Misconceptions Regarding Minority Acceptances into Higher Education


When filling out college applications for highly selective schools, race is thought of more as more of an asset than a student’s quality. Most students assume that colleges need a certain quota of diversity on their campus and that is the only reason that a student of a minority would be accepted over them. This is not the case at all.
While colleges admittedly do look at ethnicity when selecting the students to expand the diversity of the school, they do not base their decisions solely on it, with the students’ accomplishments remaining the most important factor. The diversity of a student on paper comes in the form of being a first generation student, coming from a certain geographic region and other qualities and characteristics.
According to the National Association for College Admission Counseling, 84.3 percent of schools consider grades in college prep courses to be of considerable importance when admitting a student to the school. While ethnicity certainly has its place in the admission of a student, it is safe to say that grades and curriculum are still the most important factors regardless of social demographic in top universities. Not to oversimplify, but what a student did with the resources available to them is what matters the most.
People seem to believe that minorities have an advantage in applying to college because it looks good for colleges to have a diverse student body. However, race is just one quality that gives colleges a more complete picture of a student.
This is just another excuse that non-minority students may have come up with to make up for their underachievements and inability to get into the school of their choice. Many highly selective colleges will almost always accept the better and more qualified candidate regardless of ethnicity, wealth or origin.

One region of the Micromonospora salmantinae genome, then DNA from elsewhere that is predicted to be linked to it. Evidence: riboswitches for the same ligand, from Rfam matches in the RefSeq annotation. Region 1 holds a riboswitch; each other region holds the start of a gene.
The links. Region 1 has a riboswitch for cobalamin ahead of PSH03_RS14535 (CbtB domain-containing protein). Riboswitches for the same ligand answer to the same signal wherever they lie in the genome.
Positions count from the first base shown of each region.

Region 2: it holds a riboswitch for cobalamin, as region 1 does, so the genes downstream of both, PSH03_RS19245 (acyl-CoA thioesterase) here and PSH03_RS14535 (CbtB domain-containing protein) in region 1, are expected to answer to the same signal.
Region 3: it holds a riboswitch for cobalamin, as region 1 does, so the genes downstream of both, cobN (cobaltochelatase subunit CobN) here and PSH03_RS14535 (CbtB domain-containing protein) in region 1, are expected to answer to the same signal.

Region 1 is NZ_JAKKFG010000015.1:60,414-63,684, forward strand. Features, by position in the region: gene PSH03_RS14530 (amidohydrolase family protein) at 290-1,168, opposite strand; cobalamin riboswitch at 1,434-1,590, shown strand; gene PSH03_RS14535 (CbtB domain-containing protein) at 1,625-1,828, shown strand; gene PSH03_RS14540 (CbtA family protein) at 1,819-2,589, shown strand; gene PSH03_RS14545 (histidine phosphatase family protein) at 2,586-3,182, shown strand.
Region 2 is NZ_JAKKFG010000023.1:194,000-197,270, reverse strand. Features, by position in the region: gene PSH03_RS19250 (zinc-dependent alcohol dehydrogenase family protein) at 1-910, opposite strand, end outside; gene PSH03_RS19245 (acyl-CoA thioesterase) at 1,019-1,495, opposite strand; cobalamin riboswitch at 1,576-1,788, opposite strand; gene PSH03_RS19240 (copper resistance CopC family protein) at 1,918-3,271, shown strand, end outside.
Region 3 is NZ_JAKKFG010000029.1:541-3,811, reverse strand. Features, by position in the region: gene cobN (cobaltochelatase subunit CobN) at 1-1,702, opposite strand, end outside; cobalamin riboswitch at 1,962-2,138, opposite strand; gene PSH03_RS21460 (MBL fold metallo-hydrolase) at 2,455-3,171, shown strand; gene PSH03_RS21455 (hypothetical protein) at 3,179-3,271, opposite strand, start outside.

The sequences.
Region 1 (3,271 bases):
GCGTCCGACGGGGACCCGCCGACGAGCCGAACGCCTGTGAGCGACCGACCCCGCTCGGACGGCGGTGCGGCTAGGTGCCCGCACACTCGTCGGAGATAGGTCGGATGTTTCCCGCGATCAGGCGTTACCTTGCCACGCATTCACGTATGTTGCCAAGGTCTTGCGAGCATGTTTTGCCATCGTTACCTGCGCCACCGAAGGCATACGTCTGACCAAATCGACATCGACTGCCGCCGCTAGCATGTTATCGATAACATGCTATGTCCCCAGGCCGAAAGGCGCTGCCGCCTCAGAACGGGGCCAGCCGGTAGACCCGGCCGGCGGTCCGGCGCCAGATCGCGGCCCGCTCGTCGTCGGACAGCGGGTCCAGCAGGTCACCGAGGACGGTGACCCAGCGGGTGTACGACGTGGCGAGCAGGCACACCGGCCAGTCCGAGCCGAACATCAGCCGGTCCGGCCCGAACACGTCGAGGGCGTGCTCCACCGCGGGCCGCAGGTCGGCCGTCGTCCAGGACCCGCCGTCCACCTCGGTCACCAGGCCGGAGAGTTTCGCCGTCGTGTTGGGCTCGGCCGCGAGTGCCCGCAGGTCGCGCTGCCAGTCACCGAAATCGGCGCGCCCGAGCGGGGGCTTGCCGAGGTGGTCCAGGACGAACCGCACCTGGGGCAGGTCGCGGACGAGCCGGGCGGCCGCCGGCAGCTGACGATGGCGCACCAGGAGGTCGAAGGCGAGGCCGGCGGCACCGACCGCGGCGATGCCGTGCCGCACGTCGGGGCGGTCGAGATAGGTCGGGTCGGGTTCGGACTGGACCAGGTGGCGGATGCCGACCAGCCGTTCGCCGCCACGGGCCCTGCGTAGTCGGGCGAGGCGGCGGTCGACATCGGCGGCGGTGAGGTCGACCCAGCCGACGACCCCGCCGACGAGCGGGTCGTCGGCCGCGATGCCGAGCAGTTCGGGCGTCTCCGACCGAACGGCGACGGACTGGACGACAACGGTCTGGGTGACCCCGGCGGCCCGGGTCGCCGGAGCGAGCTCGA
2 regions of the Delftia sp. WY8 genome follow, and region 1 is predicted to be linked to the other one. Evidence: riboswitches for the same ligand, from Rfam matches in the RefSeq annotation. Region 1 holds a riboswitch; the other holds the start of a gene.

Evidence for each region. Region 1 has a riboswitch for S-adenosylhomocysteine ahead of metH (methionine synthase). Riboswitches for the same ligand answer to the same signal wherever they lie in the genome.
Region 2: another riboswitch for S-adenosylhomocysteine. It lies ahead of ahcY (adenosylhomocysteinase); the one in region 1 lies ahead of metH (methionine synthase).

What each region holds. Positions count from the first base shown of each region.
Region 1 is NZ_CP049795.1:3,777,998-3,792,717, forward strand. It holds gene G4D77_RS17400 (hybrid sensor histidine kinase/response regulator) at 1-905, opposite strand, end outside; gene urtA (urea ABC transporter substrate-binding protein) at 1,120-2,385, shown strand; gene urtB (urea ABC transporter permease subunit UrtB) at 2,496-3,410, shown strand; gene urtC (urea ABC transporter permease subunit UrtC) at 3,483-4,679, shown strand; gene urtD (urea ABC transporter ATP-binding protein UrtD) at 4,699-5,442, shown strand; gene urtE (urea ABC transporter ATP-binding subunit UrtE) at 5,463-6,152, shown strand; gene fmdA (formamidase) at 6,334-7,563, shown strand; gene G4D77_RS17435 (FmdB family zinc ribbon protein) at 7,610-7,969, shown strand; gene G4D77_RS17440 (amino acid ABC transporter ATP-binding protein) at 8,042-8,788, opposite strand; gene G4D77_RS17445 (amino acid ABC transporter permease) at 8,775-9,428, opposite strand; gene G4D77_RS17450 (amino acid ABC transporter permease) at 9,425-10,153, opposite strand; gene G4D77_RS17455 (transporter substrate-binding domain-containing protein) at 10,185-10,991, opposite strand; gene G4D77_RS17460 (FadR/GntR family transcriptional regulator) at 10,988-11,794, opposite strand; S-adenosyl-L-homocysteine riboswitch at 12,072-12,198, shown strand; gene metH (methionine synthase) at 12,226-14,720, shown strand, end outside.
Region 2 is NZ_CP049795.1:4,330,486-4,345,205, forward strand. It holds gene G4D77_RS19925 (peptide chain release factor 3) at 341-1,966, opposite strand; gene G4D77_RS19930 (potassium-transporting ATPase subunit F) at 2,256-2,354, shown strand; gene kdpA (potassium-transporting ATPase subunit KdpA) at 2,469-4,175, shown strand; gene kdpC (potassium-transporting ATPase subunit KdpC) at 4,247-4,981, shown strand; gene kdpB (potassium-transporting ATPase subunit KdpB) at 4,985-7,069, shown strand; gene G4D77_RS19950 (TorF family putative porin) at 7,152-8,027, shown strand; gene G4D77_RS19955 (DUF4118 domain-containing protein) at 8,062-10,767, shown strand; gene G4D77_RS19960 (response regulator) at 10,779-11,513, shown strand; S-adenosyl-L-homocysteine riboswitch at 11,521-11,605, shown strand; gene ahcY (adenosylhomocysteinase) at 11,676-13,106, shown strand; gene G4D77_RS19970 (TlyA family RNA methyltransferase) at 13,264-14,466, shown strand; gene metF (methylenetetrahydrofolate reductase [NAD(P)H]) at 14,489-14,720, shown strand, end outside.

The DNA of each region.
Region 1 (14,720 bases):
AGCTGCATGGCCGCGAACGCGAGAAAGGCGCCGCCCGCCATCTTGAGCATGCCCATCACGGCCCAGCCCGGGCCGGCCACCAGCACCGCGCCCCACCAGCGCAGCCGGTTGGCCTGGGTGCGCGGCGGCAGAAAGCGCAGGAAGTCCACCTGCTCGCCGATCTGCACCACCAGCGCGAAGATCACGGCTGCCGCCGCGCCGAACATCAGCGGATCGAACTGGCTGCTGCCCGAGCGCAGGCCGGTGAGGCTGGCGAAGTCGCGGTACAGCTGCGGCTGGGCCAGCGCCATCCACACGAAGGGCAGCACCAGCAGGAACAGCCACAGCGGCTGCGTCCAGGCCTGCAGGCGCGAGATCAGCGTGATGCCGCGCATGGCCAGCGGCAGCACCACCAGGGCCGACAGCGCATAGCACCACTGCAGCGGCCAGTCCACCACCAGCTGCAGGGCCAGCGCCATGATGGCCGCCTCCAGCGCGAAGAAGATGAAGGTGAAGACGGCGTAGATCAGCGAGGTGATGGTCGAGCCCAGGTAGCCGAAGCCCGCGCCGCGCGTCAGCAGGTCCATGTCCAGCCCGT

Furthermore, people seem to believe that minorities take up all the scholarships because of their ethnicity, but this is blatantly not true. Ethnicity-specific scholarships are meant to help minorities seeking support because they are typically underrepresented in other areas of society. Coincidentally, many minorities happen to be historically underrepresented, however, these scholarships only encompass need-based ones and do not even begin to include the countless others devoted to merit, athletics, military, etc.
Saying that someone only got into the college of their choice because of socioeconomic status or demographic invalidates all of the hard work that they have put into achieving their goals.
In the real world, what gets you the furthest is hard work and qualifications, not upbringing. So the next time you catch yourself postulating that someone else received special treatment over you because of their ethnicity or background, maybe you should be spending that time more wisely, focusing on yourself and how you to increase your own chances.